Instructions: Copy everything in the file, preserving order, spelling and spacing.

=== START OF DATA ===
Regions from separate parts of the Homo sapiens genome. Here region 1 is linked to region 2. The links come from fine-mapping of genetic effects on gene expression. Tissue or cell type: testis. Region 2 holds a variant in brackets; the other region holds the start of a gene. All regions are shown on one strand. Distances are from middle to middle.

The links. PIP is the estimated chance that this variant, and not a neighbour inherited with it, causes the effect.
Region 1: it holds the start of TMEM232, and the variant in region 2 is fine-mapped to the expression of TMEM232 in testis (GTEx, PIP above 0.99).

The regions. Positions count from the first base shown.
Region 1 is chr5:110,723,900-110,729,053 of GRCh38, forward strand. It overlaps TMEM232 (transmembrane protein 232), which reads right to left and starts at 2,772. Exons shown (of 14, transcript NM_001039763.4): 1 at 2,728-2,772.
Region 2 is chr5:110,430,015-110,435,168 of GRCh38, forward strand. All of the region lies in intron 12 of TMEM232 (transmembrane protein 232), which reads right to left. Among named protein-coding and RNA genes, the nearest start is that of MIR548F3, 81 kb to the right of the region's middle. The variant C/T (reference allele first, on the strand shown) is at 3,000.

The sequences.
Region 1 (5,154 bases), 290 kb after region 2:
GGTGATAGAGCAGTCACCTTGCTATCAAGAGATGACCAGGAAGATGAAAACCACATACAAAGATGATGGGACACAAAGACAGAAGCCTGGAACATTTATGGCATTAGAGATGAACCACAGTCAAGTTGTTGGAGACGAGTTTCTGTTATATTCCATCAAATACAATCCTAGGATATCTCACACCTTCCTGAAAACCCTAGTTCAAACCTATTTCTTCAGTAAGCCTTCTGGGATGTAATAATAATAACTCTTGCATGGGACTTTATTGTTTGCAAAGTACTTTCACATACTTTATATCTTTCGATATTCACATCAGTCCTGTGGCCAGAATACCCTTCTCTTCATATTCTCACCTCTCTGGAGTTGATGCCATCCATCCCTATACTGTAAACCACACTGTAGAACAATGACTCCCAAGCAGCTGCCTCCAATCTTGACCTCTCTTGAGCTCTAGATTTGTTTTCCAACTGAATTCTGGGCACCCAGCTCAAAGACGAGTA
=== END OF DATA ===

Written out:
Regions from separate parts of the Homo sapiens genome. Here region 1 is linked to region 2. The links come from fine-mapping of genetic effects on gene expression. Tissue or cell type: testis. Region 2 holds a variant in brackets; the other region holds the start of a gene. All regions are shown on one strand. Distances are from middle to middle.

The links. PIP is the estimated chance that this variant, and not a neighbour inherited with it, causes the effect.
Region 1: it holds the start of TMEM232, and the variant in region 2 is fine-mapped to the expression of TMEM232 in testis (GTEx, PIP above 0.99).

The regions. Positions count from the first base shown.
Region 1 is chr5:110,723,900-110,729,053 of GRCh38, forward strand. It overlaps TMEM232 (transmembrane protein 232), which reads right to left and starts at 2,772. Exons shown (of 14, transcript NM_001039763.4): 1 at 2,728-2,772.
Region 2 is chr5:110,430,015-110,435,168 of GRCh38, forward strand. All of the region lies in intron 12 of TMEM232 (transmembrane protein 232), which reads right to left. Among named protein-coding and RNA genes, the nearest start is that of MIR548F3, 81 kb to the right of the region's middle. The variant C/T (reference allele first, on the strand shown) is at 3,000.

The sequences.
Region 1 (5,154 bases), 290 kb after region 2:
GGTGATAGAGCAGTCACCTTGCTATCAAGAGATGACCAGGAAGATGAAAACCACATACAAAGATGATGGGACACAAAGACAGAAGCCTGGAACATTTATGGCATTAGAGATGAACCACAGTCAAGTTGTTGGAGACGAGTTTCTGTTATATTCCATCAAATACAATCCTAGGATATCTCACACCTTCCTGAAAACCCTAGTTCAAACCTATTTCTTCAGTAAGCCTTCTGGGATGTAATAATAATAACTCTTGCATGGGACTTTATTGTTTGCAAAGTACTTTCACATACTTTATATCTTTCGATATTCACATCAGTCCTGTGGCCAGAATACCCTTCTCTTCATATTCTCACCTCTCTGGAGTTGATGCCATCCATCCCTATACTGTAAACCACACTGTAGAACAATGACTCCCAAGCAGCTGCCTCCAATCTTGACCTCTCTTGAGCTCTAGATTTGTTTTCCAACTGAATTCTGGGCACCCAGCTCAAAGACGAGTA